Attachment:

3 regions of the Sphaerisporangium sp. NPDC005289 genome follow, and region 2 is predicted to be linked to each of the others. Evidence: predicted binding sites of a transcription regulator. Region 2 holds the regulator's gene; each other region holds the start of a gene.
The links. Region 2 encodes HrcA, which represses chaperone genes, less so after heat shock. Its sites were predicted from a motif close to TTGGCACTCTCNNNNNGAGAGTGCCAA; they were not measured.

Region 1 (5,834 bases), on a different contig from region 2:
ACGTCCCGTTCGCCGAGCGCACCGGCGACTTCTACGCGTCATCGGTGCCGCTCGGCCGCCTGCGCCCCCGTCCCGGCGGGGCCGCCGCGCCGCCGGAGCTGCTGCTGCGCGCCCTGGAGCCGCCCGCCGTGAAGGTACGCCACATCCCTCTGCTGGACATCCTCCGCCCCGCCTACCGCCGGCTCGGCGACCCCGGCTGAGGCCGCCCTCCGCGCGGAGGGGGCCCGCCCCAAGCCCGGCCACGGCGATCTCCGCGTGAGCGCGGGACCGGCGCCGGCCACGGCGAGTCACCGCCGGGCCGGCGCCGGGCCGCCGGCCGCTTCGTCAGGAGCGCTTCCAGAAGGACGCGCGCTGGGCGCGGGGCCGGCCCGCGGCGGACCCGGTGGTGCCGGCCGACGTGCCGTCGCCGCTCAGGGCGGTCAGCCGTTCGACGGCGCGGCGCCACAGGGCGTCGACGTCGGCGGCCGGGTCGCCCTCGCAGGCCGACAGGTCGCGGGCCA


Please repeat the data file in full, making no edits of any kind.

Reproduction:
3 regions of the Sphaerisporangium sp. NPDC005289 genome follow, and region 2 is predicted to be linked to each of the others. Evidence: predicted binding sites of a transcription regulator. Region 2 holds the regulator's gene; each other region holds the start of a gene.
The links. Region 2 encodes HrcA, which represses chaperone genes, less so after heat shock. Its sites were predicted from a motif close to TTGGCACTCTCNNNNNGAGAGTGCCAA; they were not measured.

Region 1 (5,834 bases), on a different contig from region 2:
ACGTCCCGTTCGCCGAGCGCACCGGCGACTTCTACGCGTCATCGGTGCCGCTCGGCCGCCTGCGCCCCCGTCCCGGCGGGGCCGCCGCGCCGCCGGAGCTGCTGCTGCGCGCCCTGGAGCCGCCCGCCGTGAAGGTACGCCACATCCCTCTGCTGGACATCCTCCGCCCCGCCTACCGCCGGCTCGGCGACCCCGGCTGAGGCCGCCCTCCGCGCGGAGGGGGCCCGCCCCAAGCCCGGCCACGGCGATCTCCGCGTGAGCGCGGGACCGGCGCCGGCCACGGCGAGTCACCGCCGGGCCGGCGCCGGGCCGCCGGCCGCTTCGTCAGGAGCGCTTCCAGAAGGACGCGCGCTGGGCGCGGGGCCGGCCCGCGGCGGACCCGGTGGTGCCGGCCGACGTGCCGTCGCCGCTCAGGGCGGTCAGCCGTTCGACGGCGCGGCGCCACAGGGCGTCGACGTCGGCGGCCGGGTCGCCCTCGCAGGCCGACAGGTCGCGGGCCA